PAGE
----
Today, Bonne Maman produces 23 different preserves, including France’s three favorites—apricot, strawberry, and orange marmalade. Blackberry, cassis (black currant), fig, prune, mirabelle, quince, raspberry, Reine Claude, rhubarb, and green tomato are among the other best-sellers in a country where the average Gaul consumes almost nine pounds of confiture a year, and at least 70 percent of the population buy it annually. (Sixty percent of the French still make jam at home, too.) As the world’s largest jam exporter, France sent more than $400 million worth of jars and packets of sweet-spreadable-fruit unguents overseas last year.
Victory Is Sweet
So seriously do the French take jam and jam-making that, last January, one of the recipients of the Légion d’Honneur, France’s highest civilian honor, was the cult confiturière Christine Ferber, who lives and works in the tiny Alsatian village of Niedermorschwihr, where she hand-fills all of the 200,000 pots of jam she makes every year. Ferber’s jams use less sugar than others, and she creates some brilliant original flavors, including my favorite, Alsatian rhubarb with elderflower, and Saint Nicolas, which is Christmas in a jar as a blend of quince, orange, and lemon with spices.
Bonne Maman was so successful that it launched a conglomerate named Andros, which produces fresh fruit juice, fruit purée, yogurt, cookies, pastries, and other products under a variety of different brand names and supplies private-label jam to Carrefour, France’s second-largest supermarket chain. Andros’s revenues were estimated at $2.4 billion in 2019, and it remains wholly owned by the very private Gervoson family, one of the 100 richest in France. Andros owns and operates more than 30 factories worldwide, including a fruit-processing factory in Mount Jackson, Virginia.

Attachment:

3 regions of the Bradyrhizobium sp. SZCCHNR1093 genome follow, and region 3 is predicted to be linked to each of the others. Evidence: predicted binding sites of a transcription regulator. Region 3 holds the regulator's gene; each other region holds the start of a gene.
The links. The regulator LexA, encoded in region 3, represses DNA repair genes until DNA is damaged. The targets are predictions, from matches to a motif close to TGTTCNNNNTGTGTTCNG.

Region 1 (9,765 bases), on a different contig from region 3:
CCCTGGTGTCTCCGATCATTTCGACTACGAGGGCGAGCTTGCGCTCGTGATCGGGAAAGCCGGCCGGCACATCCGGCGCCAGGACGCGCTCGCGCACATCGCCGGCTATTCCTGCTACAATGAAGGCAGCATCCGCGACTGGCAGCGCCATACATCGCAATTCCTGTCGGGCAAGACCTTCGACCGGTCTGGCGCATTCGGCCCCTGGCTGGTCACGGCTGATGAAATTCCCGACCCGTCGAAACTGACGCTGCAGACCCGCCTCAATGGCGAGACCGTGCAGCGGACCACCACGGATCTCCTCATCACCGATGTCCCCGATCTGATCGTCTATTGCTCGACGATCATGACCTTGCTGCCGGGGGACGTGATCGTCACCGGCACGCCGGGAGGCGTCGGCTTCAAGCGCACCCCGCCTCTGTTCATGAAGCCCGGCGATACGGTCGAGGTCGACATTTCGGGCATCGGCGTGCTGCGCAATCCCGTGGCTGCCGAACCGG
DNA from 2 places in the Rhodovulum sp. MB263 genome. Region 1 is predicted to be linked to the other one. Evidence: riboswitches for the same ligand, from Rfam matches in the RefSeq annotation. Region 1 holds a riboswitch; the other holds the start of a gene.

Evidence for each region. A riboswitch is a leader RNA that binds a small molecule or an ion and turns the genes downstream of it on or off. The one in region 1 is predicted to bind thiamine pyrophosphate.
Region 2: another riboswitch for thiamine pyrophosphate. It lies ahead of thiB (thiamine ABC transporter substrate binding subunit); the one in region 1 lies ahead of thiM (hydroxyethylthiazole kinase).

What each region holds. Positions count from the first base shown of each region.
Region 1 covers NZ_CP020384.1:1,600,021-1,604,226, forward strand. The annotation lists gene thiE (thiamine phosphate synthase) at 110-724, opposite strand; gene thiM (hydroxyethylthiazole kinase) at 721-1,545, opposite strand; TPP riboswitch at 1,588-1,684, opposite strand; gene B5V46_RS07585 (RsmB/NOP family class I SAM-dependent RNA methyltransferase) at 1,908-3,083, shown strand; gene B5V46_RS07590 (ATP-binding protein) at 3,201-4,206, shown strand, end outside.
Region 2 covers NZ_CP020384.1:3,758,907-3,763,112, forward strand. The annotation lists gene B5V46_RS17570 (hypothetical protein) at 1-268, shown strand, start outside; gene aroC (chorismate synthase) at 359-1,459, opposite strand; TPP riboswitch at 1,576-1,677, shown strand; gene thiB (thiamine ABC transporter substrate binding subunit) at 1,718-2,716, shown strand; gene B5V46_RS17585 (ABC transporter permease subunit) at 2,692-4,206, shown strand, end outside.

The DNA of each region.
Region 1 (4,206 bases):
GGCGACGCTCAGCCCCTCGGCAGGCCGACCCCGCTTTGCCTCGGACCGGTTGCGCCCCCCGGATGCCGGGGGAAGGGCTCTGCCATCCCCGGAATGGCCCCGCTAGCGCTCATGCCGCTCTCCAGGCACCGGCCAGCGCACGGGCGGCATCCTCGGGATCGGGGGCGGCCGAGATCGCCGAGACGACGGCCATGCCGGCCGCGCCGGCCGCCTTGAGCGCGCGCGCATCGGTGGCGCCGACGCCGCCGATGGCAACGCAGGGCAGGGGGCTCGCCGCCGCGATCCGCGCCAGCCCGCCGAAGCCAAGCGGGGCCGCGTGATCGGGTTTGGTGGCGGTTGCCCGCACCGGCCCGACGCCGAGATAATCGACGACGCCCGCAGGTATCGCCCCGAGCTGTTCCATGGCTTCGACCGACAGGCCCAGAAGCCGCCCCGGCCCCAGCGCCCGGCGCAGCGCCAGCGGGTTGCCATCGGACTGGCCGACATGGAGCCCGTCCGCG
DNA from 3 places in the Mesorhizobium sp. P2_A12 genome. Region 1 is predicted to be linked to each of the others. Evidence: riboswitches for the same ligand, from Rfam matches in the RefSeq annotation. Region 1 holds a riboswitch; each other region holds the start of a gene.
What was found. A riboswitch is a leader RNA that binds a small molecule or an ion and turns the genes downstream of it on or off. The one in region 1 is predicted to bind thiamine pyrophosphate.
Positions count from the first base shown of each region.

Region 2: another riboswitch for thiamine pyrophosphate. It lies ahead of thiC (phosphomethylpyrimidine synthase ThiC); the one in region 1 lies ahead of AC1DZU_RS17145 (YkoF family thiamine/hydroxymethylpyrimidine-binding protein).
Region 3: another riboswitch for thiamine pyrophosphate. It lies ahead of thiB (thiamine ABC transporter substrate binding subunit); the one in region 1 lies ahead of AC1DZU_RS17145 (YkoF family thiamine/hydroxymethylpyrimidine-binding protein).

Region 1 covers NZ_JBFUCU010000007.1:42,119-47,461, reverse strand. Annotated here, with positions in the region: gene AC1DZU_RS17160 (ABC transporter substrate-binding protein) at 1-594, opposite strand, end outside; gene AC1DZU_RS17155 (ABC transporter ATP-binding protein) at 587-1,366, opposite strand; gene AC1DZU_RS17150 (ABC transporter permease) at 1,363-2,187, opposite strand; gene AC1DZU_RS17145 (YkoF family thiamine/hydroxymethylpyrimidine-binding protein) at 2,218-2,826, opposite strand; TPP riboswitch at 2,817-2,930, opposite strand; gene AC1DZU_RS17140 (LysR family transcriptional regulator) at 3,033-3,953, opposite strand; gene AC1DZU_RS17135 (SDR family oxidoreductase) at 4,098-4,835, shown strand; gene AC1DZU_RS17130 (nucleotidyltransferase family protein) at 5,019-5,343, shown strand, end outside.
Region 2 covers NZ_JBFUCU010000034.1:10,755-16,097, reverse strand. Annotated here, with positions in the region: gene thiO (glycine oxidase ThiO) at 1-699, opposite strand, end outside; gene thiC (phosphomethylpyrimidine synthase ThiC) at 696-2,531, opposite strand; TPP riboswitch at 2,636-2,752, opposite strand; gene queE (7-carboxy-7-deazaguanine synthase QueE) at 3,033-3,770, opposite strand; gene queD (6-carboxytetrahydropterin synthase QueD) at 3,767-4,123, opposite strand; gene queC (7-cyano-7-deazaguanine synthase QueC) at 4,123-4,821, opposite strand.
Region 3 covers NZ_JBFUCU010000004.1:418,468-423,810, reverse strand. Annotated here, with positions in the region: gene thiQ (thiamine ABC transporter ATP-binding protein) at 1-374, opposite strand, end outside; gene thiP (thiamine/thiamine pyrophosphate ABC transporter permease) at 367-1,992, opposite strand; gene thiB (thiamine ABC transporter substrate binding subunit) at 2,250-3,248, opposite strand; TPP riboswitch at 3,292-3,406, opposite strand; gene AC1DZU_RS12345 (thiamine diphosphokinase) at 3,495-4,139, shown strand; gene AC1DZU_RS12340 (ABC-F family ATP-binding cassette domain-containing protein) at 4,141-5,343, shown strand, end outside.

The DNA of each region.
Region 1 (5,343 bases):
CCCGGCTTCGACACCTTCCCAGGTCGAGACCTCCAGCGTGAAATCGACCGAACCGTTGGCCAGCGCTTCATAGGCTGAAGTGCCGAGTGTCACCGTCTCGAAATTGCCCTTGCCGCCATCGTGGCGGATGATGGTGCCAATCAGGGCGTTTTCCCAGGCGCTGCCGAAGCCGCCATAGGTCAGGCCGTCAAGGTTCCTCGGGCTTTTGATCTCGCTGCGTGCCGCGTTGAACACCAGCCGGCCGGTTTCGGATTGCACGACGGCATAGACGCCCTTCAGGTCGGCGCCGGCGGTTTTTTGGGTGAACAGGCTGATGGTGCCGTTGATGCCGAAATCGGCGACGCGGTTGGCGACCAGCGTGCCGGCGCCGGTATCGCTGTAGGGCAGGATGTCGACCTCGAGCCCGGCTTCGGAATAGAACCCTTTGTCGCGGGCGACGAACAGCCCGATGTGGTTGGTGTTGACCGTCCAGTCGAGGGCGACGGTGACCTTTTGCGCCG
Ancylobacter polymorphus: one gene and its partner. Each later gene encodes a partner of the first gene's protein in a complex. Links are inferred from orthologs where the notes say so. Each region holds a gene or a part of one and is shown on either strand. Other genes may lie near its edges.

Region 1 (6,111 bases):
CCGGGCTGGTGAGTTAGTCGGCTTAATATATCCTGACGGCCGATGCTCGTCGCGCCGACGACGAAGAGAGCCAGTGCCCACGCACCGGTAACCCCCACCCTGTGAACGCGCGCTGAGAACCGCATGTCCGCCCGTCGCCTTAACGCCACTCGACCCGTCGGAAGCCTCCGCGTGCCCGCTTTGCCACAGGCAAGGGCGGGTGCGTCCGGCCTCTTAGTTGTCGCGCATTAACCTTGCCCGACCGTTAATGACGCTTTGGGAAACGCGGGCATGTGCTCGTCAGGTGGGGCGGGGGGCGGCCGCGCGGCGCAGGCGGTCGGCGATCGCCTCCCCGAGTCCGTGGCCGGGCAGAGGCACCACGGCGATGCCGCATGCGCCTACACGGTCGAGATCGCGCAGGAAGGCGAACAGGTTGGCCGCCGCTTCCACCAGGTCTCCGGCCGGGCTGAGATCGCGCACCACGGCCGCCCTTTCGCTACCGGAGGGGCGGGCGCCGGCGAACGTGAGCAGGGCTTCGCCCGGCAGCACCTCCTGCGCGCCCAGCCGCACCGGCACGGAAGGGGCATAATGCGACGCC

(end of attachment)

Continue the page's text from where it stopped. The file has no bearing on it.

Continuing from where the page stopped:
One of the recipients of the Légion d’Honneur, France’s highest civilian honor, was the cult confiturière Christine Ferber.
There’s no doubt that the innocence of hearth and home is an eternally seductive marketing meme, especially when it delivers the carnal thrill of something that tastes good. But there’s a certain irony in Andros’s continued insistence on the folklore of a grandmother preparing small batches of jam as the visual identity of Bonne Maman products. It precludes showcasing the much more impressive reality of what their jams really prove, which is that even when produced on an industrial scale, preserves can be wholesome and, frankly, delicious. How do they do it? Bonne Maman eschews the high-fructose corn syrup and frozen fruit used by many big American jam-makers in favor of real sugar and non–genetically modified fresh fruit. So it’s exceptional quality at an accessible price that explains the high-kicking cancan of this jamming French granny.
Alexander Lobrano is a writer and restaurant critic. The second edition of his Hungry for Paris: The Ultimate Guide to the City’s 109 Best Restaurants is out now